One of the real gems of this album is the title track, "The Nocturnal Silence." The acoustic intro and the brilliant solo that starts the song really imbue the listener with visions of the full moon in the blackened night sky. Then, the Satanic ritual begins as the song takes off. The vocalist sounds as if his throat has been shredded by broken glass and the result is very good. The song has a certain doomy quality, until things speed up. Here, the fast tremolo riffs dominate. The intensity builds as the song progresses, with a very morbid section coming late in the track. Parland's "nocturnal" solo near the end is perfect as well. The solos really help to set Necrophobic apart from the other bands in the Stockholm scene, and add a lot of depth to the music. There really is little or nothing to complain about when it comes to this album. This song is definitely one of the highlights.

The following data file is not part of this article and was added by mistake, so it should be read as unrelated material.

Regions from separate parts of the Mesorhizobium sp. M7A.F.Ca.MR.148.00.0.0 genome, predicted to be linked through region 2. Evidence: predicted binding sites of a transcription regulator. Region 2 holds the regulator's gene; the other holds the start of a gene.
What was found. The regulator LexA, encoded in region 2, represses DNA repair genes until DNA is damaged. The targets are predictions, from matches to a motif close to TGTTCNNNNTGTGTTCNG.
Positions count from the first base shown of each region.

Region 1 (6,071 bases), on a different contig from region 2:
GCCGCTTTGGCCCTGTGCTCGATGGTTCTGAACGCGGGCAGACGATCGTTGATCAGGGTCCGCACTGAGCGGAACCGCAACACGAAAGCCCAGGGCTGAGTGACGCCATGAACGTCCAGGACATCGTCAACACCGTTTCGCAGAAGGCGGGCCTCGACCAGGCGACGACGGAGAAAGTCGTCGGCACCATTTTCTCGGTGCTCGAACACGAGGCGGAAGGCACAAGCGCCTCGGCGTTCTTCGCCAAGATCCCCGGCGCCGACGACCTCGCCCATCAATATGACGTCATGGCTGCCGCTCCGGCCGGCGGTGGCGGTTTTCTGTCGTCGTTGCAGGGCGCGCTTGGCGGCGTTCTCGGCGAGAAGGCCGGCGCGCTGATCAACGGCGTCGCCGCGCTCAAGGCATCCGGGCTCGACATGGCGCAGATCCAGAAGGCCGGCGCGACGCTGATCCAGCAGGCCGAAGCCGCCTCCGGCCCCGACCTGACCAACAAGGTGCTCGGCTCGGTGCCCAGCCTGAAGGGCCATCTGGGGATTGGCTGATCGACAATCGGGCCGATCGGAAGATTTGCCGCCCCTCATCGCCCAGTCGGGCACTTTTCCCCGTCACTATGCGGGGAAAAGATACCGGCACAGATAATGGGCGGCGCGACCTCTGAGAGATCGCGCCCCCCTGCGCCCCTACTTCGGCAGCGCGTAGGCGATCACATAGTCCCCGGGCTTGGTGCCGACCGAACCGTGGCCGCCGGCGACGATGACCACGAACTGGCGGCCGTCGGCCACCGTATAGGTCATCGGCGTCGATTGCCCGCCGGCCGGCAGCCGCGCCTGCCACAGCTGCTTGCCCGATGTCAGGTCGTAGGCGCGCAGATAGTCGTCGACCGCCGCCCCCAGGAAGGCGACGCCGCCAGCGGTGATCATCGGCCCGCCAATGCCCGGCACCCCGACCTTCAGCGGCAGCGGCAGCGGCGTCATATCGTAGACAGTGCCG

"A freezing silence descends in the night
Cold winds whisper damnation
Deathlike shadows rising on the ground
The call from the lords of creation"

This is followed by the brilliant instrumental, "Shadows of the Moon", which really continues the feeling that was created by the slower parts of the title track and serving as the perfect bridge between the first and second half of the album, doing a fantastic job in leading into "The Ancients Gate". Though fairly brief, it is as memorable as anything else on this album. Unfortunately, this track is not present on most versions of The Nocturnal Silence, due to some miscommunications with the label. "Inborn Evil" was supposed to be left off, as the band didn't think that it possessed the right feeling, but the instrumental was dropped instead. Only the American pressing, by Cargo Records, includes the proper track listing as the band wanted.